Roughly 20% of cats experience osteoarthritis or some form of joint deterioration in one or more joints during their lifetime. In this post, our Springfield vets discuss arthritis in cats and how their diet can help manage this condition.
Arthritis in Cats
Cats are living longer than before which means vets are seeing more health conditions that are normally seen in older cats like arthritis. The problem with this is that the research into medications to assist cats with this condition is not as advanced as it is for other species.
The pharmaceutical companies can’t adjust the dosage as they do with some human or other animal medications to give to cats because the types of medications used for arthritis in humans and dogs are toxic to cats. Some drugs can mask the pain but it is normally reserved for later in the condition. One recommendation for helping your cat with arthritis is to put them on a diet.
Managing Arthritis in Cats With Their Diet
Arthritis is an inflammation of the joints. By putting your cat on a diet to reduce the weight that your cat has, it is the hope that it will reduce the strain on their joints. It has also been shown that the extra fat on an obese cat namely the white fat can cause hormones to be released that cause inflammation. Anything that causes inflammation should be avoided because that is what arthritis is, inflammation of the joints.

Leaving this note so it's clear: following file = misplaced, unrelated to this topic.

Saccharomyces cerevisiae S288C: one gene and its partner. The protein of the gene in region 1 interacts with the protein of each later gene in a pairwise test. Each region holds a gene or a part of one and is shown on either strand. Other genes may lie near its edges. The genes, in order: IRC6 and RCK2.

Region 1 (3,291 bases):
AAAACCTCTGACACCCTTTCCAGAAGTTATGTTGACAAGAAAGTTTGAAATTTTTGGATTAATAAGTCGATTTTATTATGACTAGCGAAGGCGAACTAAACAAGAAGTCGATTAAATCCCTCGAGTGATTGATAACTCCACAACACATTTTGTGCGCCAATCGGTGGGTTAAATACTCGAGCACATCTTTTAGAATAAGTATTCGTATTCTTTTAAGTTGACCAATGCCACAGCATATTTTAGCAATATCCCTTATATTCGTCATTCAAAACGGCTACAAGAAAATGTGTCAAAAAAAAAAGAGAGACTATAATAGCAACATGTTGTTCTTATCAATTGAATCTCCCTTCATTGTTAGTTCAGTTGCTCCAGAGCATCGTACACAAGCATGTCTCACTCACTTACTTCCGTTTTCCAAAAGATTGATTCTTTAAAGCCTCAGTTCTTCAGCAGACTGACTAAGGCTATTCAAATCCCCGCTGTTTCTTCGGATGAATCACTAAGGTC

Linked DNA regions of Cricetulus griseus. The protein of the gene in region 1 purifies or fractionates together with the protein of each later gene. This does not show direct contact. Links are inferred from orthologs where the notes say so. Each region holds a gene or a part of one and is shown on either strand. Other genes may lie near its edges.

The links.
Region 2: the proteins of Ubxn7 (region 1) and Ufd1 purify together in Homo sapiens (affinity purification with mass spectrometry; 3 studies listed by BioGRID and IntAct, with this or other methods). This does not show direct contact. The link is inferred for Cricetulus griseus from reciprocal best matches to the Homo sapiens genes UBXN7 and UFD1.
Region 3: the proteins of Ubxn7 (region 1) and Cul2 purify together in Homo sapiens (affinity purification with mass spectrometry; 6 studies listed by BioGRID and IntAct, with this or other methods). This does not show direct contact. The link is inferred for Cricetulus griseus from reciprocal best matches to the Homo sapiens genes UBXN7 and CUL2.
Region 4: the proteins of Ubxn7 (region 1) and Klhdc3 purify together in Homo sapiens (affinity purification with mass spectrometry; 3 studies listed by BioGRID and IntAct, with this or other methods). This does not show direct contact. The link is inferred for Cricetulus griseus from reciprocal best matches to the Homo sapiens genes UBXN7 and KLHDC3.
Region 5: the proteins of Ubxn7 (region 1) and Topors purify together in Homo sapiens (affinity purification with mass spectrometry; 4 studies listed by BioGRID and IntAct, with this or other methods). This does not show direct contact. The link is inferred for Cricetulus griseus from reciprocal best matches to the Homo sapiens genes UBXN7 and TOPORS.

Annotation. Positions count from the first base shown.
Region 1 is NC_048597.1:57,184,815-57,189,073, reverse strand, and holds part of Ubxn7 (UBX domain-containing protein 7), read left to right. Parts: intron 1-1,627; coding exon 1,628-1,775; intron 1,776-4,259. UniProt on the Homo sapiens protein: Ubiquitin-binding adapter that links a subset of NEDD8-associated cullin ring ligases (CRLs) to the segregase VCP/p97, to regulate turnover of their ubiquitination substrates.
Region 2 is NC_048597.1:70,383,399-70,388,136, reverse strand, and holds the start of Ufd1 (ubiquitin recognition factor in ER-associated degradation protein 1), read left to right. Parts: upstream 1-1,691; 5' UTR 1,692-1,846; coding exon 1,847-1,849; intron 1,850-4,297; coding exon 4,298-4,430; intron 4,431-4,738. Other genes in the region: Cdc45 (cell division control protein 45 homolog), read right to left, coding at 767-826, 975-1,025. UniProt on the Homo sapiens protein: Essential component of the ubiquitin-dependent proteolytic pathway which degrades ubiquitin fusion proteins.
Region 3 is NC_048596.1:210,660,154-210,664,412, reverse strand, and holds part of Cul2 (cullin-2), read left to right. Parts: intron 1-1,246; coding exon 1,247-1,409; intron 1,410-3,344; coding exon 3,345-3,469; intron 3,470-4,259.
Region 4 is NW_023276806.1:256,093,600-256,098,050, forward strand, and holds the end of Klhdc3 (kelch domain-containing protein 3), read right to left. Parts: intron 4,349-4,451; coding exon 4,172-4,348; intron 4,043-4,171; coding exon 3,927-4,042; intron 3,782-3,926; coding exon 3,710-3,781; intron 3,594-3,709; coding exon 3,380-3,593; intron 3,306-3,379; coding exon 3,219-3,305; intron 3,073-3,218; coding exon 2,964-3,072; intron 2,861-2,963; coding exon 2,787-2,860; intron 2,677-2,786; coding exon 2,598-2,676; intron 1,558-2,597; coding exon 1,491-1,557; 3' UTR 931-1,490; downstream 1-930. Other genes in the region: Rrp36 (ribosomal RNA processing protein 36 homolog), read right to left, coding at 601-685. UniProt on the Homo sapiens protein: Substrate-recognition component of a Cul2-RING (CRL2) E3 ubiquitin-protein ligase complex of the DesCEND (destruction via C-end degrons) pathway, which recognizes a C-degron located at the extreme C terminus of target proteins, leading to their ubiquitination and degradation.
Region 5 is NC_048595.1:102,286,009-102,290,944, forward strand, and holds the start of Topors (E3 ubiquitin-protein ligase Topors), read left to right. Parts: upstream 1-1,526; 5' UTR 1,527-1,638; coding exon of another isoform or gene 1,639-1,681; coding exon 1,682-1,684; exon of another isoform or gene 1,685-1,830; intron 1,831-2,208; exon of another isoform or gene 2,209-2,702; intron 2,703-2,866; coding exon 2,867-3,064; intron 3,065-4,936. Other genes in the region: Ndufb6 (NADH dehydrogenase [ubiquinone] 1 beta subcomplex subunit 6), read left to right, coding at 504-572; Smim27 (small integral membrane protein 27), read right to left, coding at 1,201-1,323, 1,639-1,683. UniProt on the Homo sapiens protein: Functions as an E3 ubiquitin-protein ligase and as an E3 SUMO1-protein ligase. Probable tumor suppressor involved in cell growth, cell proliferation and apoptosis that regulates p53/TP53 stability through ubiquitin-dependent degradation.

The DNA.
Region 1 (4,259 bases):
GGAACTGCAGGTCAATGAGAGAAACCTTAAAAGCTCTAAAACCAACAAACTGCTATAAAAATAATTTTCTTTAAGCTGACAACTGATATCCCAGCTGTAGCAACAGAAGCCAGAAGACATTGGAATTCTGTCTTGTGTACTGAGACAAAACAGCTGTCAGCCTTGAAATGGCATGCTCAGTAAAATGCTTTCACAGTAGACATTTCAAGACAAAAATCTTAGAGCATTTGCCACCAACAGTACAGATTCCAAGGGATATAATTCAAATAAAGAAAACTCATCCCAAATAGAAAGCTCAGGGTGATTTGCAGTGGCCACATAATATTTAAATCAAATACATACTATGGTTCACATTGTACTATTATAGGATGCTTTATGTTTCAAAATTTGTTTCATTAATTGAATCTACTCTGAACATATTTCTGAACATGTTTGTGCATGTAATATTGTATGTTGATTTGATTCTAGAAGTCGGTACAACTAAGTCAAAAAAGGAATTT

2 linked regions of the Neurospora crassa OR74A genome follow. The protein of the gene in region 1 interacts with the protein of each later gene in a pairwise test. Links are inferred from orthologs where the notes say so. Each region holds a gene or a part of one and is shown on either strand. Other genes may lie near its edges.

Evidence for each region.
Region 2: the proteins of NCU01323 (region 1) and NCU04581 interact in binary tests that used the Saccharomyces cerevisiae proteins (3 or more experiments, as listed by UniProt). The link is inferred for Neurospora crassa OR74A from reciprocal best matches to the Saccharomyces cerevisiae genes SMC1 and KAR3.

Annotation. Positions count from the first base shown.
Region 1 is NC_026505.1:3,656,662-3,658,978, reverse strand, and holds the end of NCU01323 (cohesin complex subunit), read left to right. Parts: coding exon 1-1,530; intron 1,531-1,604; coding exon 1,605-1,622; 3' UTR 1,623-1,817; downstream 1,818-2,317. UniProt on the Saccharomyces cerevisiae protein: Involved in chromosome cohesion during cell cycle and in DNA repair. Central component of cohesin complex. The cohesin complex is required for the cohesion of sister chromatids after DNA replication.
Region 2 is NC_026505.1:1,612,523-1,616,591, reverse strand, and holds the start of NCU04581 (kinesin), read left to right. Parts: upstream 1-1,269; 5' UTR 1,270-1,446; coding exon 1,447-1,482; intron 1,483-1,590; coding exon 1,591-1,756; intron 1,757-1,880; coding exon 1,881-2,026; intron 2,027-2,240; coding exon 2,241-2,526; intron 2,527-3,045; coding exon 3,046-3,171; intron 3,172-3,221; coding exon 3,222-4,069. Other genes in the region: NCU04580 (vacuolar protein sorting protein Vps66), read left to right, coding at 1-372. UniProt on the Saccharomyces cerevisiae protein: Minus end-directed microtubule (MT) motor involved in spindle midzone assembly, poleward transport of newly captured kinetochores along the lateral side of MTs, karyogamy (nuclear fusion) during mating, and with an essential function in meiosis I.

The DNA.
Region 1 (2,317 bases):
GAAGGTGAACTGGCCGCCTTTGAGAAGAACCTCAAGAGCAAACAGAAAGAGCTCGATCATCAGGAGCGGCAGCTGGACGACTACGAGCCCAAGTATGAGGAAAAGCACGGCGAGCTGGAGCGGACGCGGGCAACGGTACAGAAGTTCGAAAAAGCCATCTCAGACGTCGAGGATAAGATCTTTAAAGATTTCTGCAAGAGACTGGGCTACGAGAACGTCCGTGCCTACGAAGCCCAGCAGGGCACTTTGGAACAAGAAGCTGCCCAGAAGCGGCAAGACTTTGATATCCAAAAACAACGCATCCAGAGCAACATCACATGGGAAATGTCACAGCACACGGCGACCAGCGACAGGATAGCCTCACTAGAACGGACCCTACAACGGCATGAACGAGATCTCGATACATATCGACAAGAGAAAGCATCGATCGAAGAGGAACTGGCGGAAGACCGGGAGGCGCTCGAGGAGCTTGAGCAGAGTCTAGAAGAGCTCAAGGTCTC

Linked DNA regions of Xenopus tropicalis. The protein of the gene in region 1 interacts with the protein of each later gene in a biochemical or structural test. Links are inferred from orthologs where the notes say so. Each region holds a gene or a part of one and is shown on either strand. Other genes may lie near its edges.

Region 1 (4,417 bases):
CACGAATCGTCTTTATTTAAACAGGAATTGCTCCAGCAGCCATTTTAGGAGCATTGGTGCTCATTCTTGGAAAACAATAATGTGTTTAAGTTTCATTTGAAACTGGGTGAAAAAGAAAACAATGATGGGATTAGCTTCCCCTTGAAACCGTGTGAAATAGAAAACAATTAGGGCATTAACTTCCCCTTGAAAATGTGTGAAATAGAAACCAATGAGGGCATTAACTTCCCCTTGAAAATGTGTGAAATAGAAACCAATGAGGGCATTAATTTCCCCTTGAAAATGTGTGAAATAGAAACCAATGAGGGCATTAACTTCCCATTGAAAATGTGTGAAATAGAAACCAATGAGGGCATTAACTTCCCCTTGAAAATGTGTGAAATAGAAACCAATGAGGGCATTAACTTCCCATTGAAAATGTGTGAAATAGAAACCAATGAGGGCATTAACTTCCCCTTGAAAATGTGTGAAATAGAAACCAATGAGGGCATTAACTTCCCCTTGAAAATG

The goal is to keep your cat on the lean side to avoid the above-mentioned issues.
Best Diet for a Cat With Arthritis
Confirm with your veterinarian about a weight loss plan for your cat if they are obese. You want to have your cat on a diet that keeps them lean.
Your cat will need sufficient protein to maintain muscles that support the joints. The objective is to reduce fat on the cat, not muscle.
Something that is recommended for joint issues is fish oil supplements. The omega-3 fatty acid has been shown to have a beneficial effect on joint health. The downside is it does add calories which can undo the desired weight loss in the diet. We recommend consulting with your vet to find the right nutritional balance to try and manage their condition.
Note: The advice provided in this post is intended for informational purposes and does not constitute medical advice regarding pets. Please make an appointment with your vet for an accurate diagnosis of your pet's condition or boarding needs.